American conservatives have usually avoided the kind of Muslim-baiting common among the European right. During the Bush administration, the responsibilities of power forced a measure of rhetorical restraint on the Republican Party. Besides, Muslims make up a much smaller percentage of the immigrant population in the United States than in most European countries, so they aren’t the main targets of anti-immigrant sentiment.
Finally, while Dutch conservatives attack Muslims for their hostility to homosexuals, sections of the American right once saw common cause between anti-gay Christians and Muslims. In his bestselling book The Enemy at Home: The Cultural Left and Its Responsibility for 9/11, Dinesh D’Souza signaled his agreement with large swaths of the Islamist critique of American decadence. “Admittedly some of the right may feel uncomfortable about teaming up with Muslims,” he wrote. “Yes, I would rather go to a baseball game or have a drink with Michael Moore than with the grand mufti of Egypt. But when it comes to core beliefs, I’d have to confess that I’m closer to the dignified fellow in the long robe and prayer beads than to the slovenly fellow with the baseball cap.”
Some in the last administration evidently agreed, because Bush officials routinely worked with countries like Iran, Sudan, and Saudi Arabia to thwart women’s rights and gay rights initiatives at the United Nations. In a 2002 story, “Islamic Bloc, Christian Right Team Up to Lobby the U.N.,” The Washington Post quoted a Bush official saying, "We have tried to point out there are some areas of agreement between [us] and a lot of Islamic countries on these social issues.”
None of this is to say that there wasn’t plenty of hostility toward Muslims during the Bush years—of course there was. But it was never as strident and unapologetic as it is today, fueled by resurgent white Christian-identity politics and the enduring wingnut conviction that President Obama is a Muslim Manchurian Candidate.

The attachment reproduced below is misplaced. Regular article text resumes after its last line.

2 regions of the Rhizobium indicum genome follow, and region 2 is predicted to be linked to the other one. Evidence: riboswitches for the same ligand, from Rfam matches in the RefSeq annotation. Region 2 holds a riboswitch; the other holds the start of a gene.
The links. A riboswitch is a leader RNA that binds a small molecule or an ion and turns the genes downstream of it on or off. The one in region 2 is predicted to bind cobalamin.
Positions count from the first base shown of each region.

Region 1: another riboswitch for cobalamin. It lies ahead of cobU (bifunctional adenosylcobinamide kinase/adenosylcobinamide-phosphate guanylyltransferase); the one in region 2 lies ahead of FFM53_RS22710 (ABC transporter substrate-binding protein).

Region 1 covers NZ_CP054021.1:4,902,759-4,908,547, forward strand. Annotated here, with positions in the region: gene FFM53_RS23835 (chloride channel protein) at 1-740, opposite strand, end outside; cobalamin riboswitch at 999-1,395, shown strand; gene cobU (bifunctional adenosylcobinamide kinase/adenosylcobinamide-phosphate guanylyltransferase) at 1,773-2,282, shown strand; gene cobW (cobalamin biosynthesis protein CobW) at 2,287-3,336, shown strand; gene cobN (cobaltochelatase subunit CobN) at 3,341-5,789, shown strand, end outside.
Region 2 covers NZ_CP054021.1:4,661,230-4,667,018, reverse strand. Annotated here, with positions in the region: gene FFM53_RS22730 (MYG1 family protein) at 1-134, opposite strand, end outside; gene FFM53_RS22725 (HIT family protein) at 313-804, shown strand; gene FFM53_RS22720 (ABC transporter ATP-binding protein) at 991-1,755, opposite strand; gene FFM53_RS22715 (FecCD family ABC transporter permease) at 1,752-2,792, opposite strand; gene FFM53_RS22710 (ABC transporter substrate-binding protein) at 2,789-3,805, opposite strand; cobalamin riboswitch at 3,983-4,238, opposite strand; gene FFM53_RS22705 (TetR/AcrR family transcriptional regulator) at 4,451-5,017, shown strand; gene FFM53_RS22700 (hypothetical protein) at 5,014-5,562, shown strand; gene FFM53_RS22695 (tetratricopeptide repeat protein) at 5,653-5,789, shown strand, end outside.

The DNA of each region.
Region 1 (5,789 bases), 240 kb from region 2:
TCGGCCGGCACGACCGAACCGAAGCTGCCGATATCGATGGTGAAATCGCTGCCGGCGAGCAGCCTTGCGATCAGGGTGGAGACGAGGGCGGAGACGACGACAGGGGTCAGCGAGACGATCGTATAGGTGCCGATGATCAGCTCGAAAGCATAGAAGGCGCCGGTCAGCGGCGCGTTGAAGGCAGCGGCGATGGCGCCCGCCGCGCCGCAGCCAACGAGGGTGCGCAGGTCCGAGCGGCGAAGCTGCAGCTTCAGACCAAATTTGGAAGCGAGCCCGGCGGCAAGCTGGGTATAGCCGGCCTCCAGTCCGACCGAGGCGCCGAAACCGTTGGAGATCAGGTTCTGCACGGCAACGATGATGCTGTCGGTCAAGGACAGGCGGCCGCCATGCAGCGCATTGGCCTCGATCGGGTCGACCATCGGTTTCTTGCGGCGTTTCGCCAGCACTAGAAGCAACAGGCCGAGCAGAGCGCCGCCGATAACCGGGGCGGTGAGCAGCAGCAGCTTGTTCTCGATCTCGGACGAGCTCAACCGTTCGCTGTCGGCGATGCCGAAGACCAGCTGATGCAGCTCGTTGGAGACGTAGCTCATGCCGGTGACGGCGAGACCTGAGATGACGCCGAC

Just in the last few weeks, Ron Ramsey, the lieutenant government of Tennessee, has said that Islam is a cult, not a religion, and thus America’s guarantee of freedom of religion may not apply to it. Sarah Palin, of course, has become a major voice against the Cordoba Initiative, and Newt Gingrich is trying to use the controversy to resurrect his political career, warning, “America is experiencing an Islamist cultural-political offensive designed to undermine and destroy our civilization.” Oklahoma’s legislature is putting an initiative on the fall ballot to bar the imposition of Sharia in the state, as if that were an actual danger. ABC News quoted the measure’s architect, Republican State Rep. Rex Duncan, saying, “I see this”—Sharia law—“in the future somewhere in America.” And as The New York Times reported Sunday, all over the country, attempts to build mosques have been met with furious protests, no matter how far they are from Lower Manhattan.
Wilders, meanwhile, seems to have ambitions beyond Dutch politics. He’s launching something called the Geert Wilders International Freedom Alliance, which is meant to foment grassroots anti-Islam organizing worldwide, starting in the United States, Canada, England, France, and Germany. He’ll probably do well here, as long as he doesn’t mind all the competition.
Michelle Goldberg is the author of The Means of Reproduction: Sex, Power and the Future of the World and Kingdom Coming: The Rise of Christian Nationalism. She is a senior correspondent for The American Prospect, and her work has appeared in The New Republic, The Nation, the Los Angeles Times, Glamour, and many other publications.